bramble, and strawberries, which generally had 25-40
micrograms/Ml of phenols.

All of these berry extracts were proved to fight against both
cervical and colon cancer cells, and were generally more
sensitive at low concentrations and less sensitive at high
concentrations.

Researchers posited that the anti-proliferative effect of
lingonberries was probably caused by procyanidins. (Read
more about
foods that fight cancer.)


4.
Lose Weight and Prevent Diabetes with Lingonberries


Lingonberries kick a high-fat diet's butt.

In 2014, Louisa Heyman and researchers from Lund
University in Sweden discovered just how potent they were,
when they gave mice high or low-fat diets, then fed them
several different kinds of berries.

After three months, those with a high-fat diet who
combined it with lingonberry were equivalent to those with a
low-fat diet, probably due to the high polyphenol levels in
their system.

Mice given the lingonberry diet also had lower insulin and
blood sugar levels than other groups.

Researchers happily concluded that the super berry's power
was two-fold: It has the potential to treat diabetes as well as
control weight gain and obesity.


5.
Protect Your Blood Vessels with Lingonberries


Like most things in or on your body, you don't want it to
break.

However, with blood vessels, you don't even want them to
be strained.

The force of blood pressure against the walls of blood
vessels damage the lining.

This in turn makes it possible for plaques to accumulate,
which could lead to a
heart attack or stroke.

Munching on these berries can keep your heart safe.
According to a 2011 study by Anne Kivimaki from the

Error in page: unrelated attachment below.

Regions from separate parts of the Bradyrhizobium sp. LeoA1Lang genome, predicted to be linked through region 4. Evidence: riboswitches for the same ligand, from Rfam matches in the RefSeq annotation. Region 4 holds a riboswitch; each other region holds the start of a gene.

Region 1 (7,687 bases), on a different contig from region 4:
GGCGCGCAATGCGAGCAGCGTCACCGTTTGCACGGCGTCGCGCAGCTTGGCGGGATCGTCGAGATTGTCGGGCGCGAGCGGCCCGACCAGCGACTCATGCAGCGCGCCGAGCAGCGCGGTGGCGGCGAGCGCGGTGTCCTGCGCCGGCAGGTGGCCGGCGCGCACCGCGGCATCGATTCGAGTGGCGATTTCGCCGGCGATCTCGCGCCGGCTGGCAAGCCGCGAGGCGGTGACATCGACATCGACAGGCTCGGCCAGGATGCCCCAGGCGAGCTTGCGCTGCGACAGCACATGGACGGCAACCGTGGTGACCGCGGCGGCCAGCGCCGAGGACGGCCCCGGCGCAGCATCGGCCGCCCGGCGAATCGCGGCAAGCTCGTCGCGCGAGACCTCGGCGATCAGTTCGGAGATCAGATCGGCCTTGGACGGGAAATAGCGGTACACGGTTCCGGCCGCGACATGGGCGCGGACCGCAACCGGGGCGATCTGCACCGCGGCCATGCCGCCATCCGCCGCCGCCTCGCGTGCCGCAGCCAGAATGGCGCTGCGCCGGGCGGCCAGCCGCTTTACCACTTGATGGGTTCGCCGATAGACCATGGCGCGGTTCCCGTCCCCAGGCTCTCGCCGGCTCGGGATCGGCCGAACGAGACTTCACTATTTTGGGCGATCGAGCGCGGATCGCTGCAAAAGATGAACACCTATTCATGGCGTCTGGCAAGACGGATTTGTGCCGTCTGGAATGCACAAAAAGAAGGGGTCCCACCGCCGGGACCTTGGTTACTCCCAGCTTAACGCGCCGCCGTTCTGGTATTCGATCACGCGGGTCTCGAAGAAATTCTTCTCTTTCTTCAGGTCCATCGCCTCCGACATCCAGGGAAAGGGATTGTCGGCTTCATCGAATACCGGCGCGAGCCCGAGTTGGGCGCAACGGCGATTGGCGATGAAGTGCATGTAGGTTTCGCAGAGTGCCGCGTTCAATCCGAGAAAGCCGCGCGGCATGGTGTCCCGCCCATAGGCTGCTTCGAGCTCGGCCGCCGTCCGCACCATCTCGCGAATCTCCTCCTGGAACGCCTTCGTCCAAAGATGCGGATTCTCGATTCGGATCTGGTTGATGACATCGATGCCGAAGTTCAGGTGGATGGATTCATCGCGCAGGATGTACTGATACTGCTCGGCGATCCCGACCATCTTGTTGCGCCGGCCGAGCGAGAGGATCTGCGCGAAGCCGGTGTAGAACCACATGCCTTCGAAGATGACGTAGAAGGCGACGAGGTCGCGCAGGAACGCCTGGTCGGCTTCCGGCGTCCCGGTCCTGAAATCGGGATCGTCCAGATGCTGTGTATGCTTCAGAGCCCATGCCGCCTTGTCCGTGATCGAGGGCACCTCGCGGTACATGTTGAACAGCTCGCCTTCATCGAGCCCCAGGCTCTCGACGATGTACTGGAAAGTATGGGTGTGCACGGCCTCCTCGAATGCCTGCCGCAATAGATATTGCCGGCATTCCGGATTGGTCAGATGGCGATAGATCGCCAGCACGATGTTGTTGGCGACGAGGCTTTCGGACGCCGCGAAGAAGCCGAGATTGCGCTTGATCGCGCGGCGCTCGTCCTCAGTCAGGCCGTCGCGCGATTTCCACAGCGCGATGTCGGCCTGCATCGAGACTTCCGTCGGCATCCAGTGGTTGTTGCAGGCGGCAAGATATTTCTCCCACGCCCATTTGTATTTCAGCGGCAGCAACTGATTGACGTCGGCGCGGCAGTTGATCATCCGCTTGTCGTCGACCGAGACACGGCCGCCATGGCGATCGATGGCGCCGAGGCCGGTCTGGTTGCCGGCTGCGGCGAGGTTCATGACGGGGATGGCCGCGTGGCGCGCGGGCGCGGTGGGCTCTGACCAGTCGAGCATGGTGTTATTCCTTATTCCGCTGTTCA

Institute of Biomedicine, lingonberry can help protect
endothelial lining of blood vessels in lab animals with high
blood pressure.

With humans, it's more than extremely likely to function the
same way. So when you sip on that lingonberry smoothie,
your heart will thank you.


6.
Promote Oral Health with Lingonberries


The chronic infection and inflammation of gums, also called
periodontal disease, is usually caused by bacterial
overgrowth.

Not only is periodontal disease dangerous alone; it can also
lead to diabetes, pre-term deliveries, low birth weight, and
cardiovascular issues.

According to a 2001 report in the journal of Pharmacy and
Pharmacology, lingonberry could be a possible solution.

The tannin present in our pal the cowberry has antimicrobial
activity against porphyromonas gingivalis and prevotella
intermedia, two bacterias that have to do with the
pathogenesis of periodontal disease. So, before you brush
your teeth in the morning, have a lingonberry breakfast.
(Read more about
how to kill bacteria between your teeth.)


7.
Even Out Your Skin Tone with Lingonberries


Dr. Oz, professor and vice chair of surgery at Columbia
University, talks about how common bearberry is a cure for
both age spots and hyperpigmentation, due to the
phytochemical arbutin.

It works by inactivating tyrosinase, the enzyme responsible
for skin pigmentation.

It turns out that lingonberries also have that same magical
phytochemical.

There are not many products available yet, but keep an eye
out for them, and in the meanwhile, see if you can find
bearberry. Or, if you are involved in a cosmetics company,
get on the lingonberry bandwagon and make them more
mainstream.

Lingonberries are a beautiful beauty solution; a way to keep
you vital inside and out.


Possible Side Effects

Lingonberries are great, but be careful for the leaves. When
taken long-term, they could have side effects such as nausea
and vomiting. You should avoid lingonberry in general if
pregnant. And consume in moderation, because large
quantities could be tough on your
liver. Otherwise, enjoy
this colorful, versatile berry.  










































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Lingonberries have more anti-oxidant
polyphenols than any other bery
.